76 F.3d 378
Marcus Wayne FIELDS, Plaintiff-Appellant,
Marvin RUNYON, United States Postmaster, Defendant-Appellee.
United States Court of Appeals, Sixth Circuit.
Jan. 30, 1996.
NOTICE: Sixth Circuit Rule 24(c) states that citation of unpublished dispositions is disfavored except for establishing res judicata, estoppel, or the law of the case and requires service of copies of cited unpublished dispositions of the Sixth Circuit.
Before: MARTIN, GUY and RYAN, Circuit Judges.
Marcus W. Fields, a pro se litigant, appeals a district court judgment dismissing his case as frivolous pursuant to 28 U.S.C. § 1915(d). The case has been referred to a panel of the court pursuant to Rule 9(a), Rules of the Sixth Circuit. Upon examination, this panel unanimously agrees that oral argument is not needed. Fed.R.App.P. 34(a).
Seeking "reinstatement," back-pay and benefits, Fields filed this claim pursuant to Title VII of the Civil Rights Act of 1964. 42 U.S.C. § 2000e, et seq. The defendant is the Postmaster General of the United States Postal Service (USPS).
In his complaint, Fields claimed that: 1) the USPS misgraded his employment examination in retaliation because he had previously filed a discrimination complaint against it; and 2) the USPS discriminated against him on account of his race, sex, and handicap. The district court dismissed the case as frivolous pursuant to 28 U.S.C. § 1915(d) and certified that an appeal would not be in good faith pursuant to § 1915(a). Thereafter, Fields paid the filing fee.
In his timely appeal, Fields reasserts the claims he set forth in the district court.
This court reviews a judgment dismissing a complaint as frivolous pursuant to § 1915(d) for an abuse of discretion. Denton v. Hernandez, 504 U.S. 25, 33-34 (1992). A complaint, permitted to be filed without prepayment of any costs under 28 U.S.C. § 1915(a), may be dismissed as frivolous only when the plaintiff fails to present any claim with an arguable or rational basis in law or fact. Neitzke v. Williams, 490 U.S. 319, 325 (1989). Claims that lack an arguable or rational basis in law include claims of a legal interest which clearly does not exist. Id. at 327-28.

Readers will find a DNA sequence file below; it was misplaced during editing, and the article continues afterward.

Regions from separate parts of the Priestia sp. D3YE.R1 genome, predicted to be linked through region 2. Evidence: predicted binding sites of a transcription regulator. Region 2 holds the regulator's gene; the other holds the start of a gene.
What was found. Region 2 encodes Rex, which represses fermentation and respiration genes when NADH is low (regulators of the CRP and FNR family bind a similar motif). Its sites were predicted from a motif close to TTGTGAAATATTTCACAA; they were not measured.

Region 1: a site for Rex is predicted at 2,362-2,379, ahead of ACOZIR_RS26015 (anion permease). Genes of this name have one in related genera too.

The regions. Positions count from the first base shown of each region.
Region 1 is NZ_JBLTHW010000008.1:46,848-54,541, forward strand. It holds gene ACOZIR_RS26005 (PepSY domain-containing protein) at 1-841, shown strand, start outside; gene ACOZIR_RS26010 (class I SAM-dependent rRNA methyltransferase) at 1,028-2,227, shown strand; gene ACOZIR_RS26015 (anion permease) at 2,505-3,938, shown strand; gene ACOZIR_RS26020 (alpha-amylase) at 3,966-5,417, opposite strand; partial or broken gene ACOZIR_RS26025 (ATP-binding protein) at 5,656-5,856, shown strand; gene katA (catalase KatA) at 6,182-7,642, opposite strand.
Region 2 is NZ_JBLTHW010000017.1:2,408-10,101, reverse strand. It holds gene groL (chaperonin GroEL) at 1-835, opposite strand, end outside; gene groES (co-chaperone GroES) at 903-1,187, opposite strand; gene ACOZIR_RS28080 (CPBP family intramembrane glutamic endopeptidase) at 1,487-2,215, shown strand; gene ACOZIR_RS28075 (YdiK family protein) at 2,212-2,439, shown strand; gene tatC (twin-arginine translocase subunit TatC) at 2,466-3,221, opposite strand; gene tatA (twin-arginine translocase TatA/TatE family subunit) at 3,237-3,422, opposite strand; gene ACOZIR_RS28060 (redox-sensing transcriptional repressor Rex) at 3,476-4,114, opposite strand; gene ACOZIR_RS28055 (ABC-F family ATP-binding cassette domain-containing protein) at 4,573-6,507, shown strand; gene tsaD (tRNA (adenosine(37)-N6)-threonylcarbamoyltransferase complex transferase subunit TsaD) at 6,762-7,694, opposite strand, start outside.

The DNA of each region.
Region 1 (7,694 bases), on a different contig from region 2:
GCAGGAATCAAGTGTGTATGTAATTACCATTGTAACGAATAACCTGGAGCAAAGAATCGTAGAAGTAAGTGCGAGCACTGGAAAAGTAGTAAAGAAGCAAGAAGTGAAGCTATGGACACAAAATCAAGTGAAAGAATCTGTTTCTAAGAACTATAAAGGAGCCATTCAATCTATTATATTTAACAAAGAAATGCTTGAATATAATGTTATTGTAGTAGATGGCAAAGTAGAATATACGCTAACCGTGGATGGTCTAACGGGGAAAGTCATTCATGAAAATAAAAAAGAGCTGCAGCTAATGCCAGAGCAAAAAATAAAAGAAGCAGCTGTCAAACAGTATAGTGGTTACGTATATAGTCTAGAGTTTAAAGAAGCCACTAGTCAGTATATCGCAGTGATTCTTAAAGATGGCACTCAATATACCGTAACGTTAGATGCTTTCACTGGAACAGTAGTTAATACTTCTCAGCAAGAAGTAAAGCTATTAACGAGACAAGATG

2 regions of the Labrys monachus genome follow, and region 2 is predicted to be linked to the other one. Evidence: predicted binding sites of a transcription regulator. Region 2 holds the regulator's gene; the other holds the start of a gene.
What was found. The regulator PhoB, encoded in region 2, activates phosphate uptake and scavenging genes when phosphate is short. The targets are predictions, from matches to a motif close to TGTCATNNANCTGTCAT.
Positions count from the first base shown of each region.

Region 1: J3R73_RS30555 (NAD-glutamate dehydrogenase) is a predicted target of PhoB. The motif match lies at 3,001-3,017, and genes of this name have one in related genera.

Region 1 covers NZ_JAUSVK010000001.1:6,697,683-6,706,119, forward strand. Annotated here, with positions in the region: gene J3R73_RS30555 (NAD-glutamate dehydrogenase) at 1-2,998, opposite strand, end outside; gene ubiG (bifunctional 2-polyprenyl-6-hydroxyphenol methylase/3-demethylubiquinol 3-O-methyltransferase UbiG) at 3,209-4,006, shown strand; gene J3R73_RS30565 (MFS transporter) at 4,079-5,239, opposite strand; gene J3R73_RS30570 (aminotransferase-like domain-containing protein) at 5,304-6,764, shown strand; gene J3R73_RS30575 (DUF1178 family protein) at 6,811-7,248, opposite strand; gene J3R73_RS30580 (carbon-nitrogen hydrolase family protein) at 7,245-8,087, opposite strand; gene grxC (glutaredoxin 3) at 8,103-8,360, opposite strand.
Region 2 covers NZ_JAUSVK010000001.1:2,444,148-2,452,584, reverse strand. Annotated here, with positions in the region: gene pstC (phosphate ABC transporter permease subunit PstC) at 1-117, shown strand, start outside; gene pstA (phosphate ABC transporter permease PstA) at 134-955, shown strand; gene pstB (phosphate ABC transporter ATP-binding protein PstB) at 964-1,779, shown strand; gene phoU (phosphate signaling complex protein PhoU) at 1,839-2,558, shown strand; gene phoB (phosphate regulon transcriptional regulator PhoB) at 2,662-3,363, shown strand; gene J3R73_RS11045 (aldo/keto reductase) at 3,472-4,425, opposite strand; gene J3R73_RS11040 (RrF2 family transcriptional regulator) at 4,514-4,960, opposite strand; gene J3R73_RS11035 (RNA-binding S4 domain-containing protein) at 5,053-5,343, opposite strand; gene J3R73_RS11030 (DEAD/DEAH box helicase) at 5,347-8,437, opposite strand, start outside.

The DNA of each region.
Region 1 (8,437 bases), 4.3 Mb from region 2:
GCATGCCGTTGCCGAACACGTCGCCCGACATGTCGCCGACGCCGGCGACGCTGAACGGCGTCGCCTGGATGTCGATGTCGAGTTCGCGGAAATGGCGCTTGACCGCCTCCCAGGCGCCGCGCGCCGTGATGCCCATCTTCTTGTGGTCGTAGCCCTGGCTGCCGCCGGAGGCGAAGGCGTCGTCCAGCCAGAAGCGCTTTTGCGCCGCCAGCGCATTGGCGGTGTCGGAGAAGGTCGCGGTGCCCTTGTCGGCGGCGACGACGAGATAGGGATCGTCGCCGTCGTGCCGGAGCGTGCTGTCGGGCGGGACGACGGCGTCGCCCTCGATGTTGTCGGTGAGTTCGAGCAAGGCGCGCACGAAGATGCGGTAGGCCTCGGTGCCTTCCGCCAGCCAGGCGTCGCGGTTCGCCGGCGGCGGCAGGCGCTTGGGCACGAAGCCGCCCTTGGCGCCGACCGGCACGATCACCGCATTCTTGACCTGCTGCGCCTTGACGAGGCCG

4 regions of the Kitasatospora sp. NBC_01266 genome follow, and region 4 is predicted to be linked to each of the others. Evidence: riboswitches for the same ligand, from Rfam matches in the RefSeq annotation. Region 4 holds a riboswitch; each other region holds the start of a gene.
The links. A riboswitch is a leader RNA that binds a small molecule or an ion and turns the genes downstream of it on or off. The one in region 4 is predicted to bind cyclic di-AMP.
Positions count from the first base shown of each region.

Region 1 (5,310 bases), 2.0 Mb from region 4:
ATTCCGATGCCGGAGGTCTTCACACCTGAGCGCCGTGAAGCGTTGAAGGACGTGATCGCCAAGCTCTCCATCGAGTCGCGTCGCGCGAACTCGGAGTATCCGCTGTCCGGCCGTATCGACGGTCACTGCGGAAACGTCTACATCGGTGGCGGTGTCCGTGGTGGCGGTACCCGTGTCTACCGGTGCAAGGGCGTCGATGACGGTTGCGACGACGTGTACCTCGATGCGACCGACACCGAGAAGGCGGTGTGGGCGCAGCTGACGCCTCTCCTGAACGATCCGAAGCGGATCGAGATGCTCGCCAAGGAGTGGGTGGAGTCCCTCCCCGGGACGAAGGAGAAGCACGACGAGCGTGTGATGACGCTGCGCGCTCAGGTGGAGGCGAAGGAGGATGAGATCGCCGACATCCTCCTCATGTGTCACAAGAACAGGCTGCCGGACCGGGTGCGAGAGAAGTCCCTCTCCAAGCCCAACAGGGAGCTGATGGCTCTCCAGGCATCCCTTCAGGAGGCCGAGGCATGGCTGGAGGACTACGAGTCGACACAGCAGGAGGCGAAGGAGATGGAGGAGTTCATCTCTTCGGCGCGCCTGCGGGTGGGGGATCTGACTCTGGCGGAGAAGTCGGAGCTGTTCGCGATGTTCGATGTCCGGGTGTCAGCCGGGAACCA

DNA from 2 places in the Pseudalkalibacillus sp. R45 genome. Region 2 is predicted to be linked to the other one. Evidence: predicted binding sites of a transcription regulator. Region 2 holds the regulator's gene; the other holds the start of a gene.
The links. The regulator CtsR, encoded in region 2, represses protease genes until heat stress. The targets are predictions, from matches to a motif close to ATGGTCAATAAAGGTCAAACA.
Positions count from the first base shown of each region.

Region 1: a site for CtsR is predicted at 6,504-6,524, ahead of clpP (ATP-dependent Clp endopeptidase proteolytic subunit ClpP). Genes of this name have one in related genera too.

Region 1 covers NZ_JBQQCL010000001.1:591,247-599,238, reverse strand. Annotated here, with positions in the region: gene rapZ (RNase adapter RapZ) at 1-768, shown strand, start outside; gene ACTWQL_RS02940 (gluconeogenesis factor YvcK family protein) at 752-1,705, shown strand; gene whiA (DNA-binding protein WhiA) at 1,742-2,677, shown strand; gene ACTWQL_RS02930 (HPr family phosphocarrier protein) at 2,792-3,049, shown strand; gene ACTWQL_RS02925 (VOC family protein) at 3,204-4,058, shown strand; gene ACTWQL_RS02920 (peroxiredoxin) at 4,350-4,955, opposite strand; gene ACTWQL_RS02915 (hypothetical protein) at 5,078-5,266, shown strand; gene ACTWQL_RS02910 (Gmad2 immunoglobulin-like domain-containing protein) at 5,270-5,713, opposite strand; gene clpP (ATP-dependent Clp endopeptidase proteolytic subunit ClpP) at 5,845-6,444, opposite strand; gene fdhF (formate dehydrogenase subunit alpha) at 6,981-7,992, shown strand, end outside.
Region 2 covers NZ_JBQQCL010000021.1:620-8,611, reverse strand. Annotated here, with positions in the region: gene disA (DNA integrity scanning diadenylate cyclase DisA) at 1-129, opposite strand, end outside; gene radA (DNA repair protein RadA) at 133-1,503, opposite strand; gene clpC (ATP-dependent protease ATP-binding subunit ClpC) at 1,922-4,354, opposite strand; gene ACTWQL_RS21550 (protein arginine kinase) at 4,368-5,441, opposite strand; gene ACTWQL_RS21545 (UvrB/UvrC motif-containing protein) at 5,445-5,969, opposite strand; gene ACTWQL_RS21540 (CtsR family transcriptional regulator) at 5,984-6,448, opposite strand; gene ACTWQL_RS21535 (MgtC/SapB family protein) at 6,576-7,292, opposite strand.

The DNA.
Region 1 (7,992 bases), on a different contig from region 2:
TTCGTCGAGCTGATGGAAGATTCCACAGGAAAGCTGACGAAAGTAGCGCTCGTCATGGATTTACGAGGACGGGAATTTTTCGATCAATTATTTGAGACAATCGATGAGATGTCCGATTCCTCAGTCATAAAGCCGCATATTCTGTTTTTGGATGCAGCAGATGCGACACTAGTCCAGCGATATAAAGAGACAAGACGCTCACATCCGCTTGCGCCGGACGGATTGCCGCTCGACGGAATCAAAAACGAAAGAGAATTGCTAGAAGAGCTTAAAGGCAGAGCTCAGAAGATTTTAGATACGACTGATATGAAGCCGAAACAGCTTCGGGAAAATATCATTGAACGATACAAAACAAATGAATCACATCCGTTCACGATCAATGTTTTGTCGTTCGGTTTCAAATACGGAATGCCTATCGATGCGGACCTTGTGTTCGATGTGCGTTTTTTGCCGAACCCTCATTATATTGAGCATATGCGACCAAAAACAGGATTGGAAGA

Upon review, we conclude that the district court did not abuse its discretion because Fields's claims lack an arguable or rational basis in law. In addition, although the district court did not specifically address the issue of timeliness, it should be noted that Fields's complaint was untimely. Title VII provides that the Equal Employment Opportunity Commission (EEOC) shall notify the person aggrieved of his rights to sue and that within ninety days after the giving of such notice, a civil action may be brought. 42 U.S.C. § 2000e-5(f)(1); see Hunter v. Stephenson Roofing, Inc., 790 F.2d 472, 474 (6th Cir.1986). The EEOC decision in this case was issued on March 19, 1993. Fields is presumed to have received a copy of the decision five days later. Banks v. Rockwell Int'l North Am. Aircraft Operations, 855 F.2d 324, 326 (6th Cir.1988). Fields filed suit in the district court on February 23, 1995, approximately twenty months after his filing period had expired. The record does not indicate that any tolling principle applies in this case as it appears that Fields was not misled nor does it appear that he was incarcerated or otherwise incompetent to file suit.
Accordingly, the district court's judgment is affirmed pursuant to Rule 9(b)(3), Rules of the Sixth Circuit, for the reasons set forth in the district court's memorandum of opinion and order filed on March 24, 1995.